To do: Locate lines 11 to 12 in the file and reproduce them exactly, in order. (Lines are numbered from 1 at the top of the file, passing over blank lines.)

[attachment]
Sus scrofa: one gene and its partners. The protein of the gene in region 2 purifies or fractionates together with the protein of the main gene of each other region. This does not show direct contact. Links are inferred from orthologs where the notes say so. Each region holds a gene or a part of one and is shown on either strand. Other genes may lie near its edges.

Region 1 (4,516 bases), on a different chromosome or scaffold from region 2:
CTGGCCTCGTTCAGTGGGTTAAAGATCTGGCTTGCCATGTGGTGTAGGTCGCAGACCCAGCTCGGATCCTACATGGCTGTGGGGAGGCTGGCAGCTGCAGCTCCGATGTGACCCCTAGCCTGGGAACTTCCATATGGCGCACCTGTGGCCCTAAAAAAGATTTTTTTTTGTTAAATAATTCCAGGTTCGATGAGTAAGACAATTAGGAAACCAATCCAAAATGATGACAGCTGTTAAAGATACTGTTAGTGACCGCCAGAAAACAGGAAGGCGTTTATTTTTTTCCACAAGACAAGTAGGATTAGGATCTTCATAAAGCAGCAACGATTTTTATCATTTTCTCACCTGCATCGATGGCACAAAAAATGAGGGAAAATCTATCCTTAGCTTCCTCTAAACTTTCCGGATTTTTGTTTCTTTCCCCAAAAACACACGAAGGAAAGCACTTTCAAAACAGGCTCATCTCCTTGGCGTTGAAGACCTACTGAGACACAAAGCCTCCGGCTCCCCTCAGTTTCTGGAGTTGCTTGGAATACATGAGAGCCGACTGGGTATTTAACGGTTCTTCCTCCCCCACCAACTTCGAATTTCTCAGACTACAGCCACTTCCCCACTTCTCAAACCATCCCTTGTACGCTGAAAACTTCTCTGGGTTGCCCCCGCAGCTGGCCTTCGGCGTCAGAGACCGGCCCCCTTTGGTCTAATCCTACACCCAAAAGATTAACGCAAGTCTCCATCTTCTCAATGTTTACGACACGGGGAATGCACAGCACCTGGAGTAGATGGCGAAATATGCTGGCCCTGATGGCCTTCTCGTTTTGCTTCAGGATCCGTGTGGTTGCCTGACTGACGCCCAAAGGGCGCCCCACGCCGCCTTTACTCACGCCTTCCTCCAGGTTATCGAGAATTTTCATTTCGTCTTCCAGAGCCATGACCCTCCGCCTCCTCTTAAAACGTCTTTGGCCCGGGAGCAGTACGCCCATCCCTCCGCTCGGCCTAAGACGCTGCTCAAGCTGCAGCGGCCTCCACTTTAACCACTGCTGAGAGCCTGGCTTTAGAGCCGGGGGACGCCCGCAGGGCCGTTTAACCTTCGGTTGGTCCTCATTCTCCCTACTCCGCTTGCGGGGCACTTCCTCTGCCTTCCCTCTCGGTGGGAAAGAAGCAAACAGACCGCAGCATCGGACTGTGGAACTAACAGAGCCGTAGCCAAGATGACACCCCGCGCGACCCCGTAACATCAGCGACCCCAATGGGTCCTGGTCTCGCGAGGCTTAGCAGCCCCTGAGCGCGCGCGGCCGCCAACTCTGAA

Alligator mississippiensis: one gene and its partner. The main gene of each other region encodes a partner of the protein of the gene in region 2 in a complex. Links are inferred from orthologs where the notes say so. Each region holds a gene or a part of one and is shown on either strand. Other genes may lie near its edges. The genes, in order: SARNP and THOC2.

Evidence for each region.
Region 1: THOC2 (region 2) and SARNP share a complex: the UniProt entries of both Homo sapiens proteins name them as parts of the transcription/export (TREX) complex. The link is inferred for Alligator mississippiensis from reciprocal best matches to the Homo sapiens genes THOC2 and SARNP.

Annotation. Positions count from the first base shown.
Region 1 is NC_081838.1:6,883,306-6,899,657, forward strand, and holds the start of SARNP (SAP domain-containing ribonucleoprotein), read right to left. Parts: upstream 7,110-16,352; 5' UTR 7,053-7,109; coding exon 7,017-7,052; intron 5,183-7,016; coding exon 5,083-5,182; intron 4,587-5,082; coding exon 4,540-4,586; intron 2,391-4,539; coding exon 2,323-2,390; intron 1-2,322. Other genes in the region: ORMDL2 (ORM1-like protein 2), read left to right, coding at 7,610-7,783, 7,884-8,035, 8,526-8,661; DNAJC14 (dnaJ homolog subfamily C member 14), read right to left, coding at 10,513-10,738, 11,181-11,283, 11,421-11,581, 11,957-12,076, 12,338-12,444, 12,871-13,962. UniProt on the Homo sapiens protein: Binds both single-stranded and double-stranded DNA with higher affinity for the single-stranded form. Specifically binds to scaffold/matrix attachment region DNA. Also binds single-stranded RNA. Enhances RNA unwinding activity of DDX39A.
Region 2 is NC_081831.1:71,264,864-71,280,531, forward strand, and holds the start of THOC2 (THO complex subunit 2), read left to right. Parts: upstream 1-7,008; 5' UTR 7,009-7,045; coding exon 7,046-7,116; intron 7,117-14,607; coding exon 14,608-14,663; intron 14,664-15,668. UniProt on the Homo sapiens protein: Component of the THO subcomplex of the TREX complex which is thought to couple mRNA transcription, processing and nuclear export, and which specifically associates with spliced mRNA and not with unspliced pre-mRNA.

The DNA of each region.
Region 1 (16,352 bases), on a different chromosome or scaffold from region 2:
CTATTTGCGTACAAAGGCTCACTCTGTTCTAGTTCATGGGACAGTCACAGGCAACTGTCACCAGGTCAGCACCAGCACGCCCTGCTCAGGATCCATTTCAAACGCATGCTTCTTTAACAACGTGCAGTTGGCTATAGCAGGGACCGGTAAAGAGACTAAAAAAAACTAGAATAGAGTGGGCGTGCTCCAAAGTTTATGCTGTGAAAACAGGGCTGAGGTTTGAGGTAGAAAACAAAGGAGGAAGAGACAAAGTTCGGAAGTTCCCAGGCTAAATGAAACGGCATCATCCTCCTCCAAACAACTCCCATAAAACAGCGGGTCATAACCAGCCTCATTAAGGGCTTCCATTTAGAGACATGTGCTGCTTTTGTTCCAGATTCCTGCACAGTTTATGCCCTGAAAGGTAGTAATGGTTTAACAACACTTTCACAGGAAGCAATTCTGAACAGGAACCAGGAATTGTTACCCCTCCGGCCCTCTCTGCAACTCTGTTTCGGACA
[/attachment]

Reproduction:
Region 1 (16,352 bases), on a different chromosome or scaffold from region 2:
CTATTTGCGTACAAAGGCTCACTCTGTTCTAGTTCATGGGACAGTCACAGGCAACTGTCACCAGGTCAGCACCAGCACGCCCTGCTCAGGATCCATTTCAAACGCATGCTTCTTTAACAACGTGCAGTTGGCTATAGCAGGGACCGGTAAAGAGACTAAAAAAAACTAGAATAGAGTGGGCGTGCTCCAAAGTTTATGCTGTGAAAACAGGGCTGAGGTTTGAGGTAGAAAACAAAGGAGGAAGAGACAAAGTTCGGAAGTTCCCAGGCTAAATGAAACGGCATCATCCTCCTCCAAACAACTCCCATAAAACAGCGGGTCATAACCAGCCTCATTAAGGGCTTCCATTTAGAGACATGTGCTGCTTTTGTTCCAGATTCCTGCACAGTTTATGCCCTGAAAGGTAGTAATGGTTTAACAACACTTTCACAGGAAGCAATTCTGAACAGGAACCAGGAATTGTTACCCCTCCGGCCCTCTCTGCAACTCTGTTTCGGACA